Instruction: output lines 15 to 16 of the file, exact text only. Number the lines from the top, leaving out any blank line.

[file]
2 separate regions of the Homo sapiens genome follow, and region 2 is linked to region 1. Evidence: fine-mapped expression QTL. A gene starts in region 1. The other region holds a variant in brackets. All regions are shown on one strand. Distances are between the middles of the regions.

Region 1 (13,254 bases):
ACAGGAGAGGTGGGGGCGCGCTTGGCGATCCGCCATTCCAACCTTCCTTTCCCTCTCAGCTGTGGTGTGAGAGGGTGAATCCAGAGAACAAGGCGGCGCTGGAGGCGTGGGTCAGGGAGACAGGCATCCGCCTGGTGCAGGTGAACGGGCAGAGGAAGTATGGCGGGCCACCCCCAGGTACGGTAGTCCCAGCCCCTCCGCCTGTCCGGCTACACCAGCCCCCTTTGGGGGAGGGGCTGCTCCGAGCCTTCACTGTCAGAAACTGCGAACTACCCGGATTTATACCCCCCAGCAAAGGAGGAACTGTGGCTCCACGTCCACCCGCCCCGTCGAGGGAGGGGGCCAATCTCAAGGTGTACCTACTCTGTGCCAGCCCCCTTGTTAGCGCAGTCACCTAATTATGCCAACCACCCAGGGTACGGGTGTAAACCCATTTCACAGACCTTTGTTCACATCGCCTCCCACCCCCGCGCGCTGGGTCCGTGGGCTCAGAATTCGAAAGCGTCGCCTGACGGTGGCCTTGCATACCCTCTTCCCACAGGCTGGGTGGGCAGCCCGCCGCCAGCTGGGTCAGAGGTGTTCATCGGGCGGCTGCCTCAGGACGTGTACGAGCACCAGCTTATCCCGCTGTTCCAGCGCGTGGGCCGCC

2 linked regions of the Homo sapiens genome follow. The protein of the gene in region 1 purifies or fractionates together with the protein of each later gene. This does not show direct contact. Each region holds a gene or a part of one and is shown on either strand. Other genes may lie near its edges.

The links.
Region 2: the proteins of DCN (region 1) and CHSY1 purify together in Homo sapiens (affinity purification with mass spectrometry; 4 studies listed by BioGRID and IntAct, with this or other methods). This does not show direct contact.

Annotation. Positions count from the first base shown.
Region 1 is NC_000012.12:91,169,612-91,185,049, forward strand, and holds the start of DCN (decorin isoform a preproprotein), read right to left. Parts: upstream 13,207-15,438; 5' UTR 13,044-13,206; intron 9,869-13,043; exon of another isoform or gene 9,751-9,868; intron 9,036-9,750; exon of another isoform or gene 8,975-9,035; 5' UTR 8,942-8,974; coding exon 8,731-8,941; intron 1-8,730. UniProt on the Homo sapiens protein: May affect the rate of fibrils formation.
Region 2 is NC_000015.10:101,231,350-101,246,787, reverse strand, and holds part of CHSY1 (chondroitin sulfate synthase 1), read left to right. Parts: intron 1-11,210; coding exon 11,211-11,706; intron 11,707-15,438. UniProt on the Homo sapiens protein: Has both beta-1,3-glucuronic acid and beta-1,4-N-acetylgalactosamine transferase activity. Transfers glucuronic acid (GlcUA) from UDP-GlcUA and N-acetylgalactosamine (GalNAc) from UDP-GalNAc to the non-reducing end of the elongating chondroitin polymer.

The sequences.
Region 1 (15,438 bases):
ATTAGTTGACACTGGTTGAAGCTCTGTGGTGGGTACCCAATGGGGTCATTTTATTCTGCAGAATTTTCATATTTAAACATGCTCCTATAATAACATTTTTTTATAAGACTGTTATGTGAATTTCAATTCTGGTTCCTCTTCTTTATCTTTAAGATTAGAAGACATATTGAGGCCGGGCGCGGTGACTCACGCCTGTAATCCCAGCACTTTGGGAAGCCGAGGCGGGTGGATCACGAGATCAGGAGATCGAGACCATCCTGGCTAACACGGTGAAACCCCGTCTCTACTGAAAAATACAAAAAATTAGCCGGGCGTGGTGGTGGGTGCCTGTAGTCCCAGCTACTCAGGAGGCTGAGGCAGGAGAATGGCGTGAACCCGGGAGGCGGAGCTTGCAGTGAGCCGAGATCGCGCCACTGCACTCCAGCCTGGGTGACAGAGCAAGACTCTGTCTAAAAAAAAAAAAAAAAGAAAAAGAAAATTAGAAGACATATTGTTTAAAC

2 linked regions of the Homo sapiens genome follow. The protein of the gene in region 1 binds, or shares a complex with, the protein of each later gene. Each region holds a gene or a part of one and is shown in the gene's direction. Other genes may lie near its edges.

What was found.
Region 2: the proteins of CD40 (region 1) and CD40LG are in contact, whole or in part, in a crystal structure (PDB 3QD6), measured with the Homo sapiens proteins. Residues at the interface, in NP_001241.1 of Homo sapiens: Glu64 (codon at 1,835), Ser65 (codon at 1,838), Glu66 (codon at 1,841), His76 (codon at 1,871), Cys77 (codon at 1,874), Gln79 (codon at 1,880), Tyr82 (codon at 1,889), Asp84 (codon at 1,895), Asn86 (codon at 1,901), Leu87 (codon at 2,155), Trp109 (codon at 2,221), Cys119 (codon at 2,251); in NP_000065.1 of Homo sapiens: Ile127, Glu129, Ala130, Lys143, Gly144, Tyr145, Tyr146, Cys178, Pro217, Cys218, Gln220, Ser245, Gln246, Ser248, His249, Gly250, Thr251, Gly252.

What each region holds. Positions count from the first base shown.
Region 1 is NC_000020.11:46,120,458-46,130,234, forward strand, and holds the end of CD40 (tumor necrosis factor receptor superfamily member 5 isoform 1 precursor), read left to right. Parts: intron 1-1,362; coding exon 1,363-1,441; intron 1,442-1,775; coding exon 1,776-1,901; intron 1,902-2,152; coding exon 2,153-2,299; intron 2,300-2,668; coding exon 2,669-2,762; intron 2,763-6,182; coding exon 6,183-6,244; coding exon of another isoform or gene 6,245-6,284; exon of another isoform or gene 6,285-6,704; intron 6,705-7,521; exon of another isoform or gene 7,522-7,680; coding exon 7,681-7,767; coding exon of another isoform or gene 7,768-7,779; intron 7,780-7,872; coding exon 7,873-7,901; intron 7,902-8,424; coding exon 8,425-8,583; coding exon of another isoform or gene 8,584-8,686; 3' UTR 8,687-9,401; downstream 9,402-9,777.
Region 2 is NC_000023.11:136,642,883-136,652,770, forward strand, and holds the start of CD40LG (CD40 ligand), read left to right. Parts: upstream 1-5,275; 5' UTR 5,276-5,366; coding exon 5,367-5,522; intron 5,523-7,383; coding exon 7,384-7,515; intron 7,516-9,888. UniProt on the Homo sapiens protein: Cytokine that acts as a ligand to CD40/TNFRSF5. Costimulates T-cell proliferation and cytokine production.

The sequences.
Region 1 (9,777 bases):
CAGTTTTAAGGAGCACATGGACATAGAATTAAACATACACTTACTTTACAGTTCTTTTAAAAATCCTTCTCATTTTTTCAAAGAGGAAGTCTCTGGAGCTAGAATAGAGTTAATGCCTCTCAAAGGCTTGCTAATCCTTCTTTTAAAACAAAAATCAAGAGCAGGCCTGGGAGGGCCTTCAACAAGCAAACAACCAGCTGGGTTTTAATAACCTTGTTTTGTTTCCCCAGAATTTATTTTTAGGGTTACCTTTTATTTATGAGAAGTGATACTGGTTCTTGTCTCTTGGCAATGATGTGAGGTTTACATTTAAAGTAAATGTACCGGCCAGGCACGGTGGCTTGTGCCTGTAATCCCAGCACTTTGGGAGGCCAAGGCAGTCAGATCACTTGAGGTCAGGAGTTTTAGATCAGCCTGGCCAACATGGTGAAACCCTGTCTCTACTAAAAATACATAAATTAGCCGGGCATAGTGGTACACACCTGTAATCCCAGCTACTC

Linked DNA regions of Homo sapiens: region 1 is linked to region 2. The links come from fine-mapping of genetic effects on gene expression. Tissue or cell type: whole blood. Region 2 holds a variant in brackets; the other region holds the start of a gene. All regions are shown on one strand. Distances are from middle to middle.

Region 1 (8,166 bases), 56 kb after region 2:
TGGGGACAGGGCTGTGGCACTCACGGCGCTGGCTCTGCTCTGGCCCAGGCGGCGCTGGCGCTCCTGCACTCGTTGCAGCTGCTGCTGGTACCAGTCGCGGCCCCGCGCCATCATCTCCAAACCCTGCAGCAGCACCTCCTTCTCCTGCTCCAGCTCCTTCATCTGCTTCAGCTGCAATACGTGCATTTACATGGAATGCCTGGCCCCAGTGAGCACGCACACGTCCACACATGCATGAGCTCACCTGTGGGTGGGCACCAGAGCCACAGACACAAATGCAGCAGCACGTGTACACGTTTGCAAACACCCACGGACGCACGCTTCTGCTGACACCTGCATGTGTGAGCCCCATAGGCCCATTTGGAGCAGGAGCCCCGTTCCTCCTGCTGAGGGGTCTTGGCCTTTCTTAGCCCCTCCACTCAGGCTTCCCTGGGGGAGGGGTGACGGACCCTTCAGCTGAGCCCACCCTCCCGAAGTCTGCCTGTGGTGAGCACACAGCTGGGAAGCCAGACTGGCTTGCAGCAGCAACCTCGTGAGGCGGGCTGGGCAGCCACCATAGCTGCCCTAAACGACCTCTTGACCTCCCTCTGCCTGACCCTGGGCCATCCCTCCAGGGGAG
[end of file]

Region 2: the proteins of CD40 (region 1) and CD40LG are in contact, whole or in part, in a crystal structure (PDB 3QD6), measured with the Homo sapiens proteins. Residues at the interface, in NP_001241.1 of Homo sapiens: Glu64 (codon at 1,835), Ser65 (codon at 1,838), Glu66 (codon at 1,841), His76 (codon at 1,871), Cys77 (codon at 1,874), Gln79 (codon at 1,880), Tyr82 (codon at 1,889), Asp84 (codon at 1,895), Asn86 (codon at 1,901), Leu87 (codon at 2,155), Trp109 (codon at 2,221), Cys119 (codon at 2,251); in NP_000065.1 of Homo sapiens: Ile127, Glu129, Ala130, Lys143, Gly144, Tyr145, Tyr146, Cys178, Pro217, Cys218, Gln220, Ser245, Gln246, Ser248, His249, Gly250, Thr251, Gly252.

What each region holds. Positions count from the first base shown.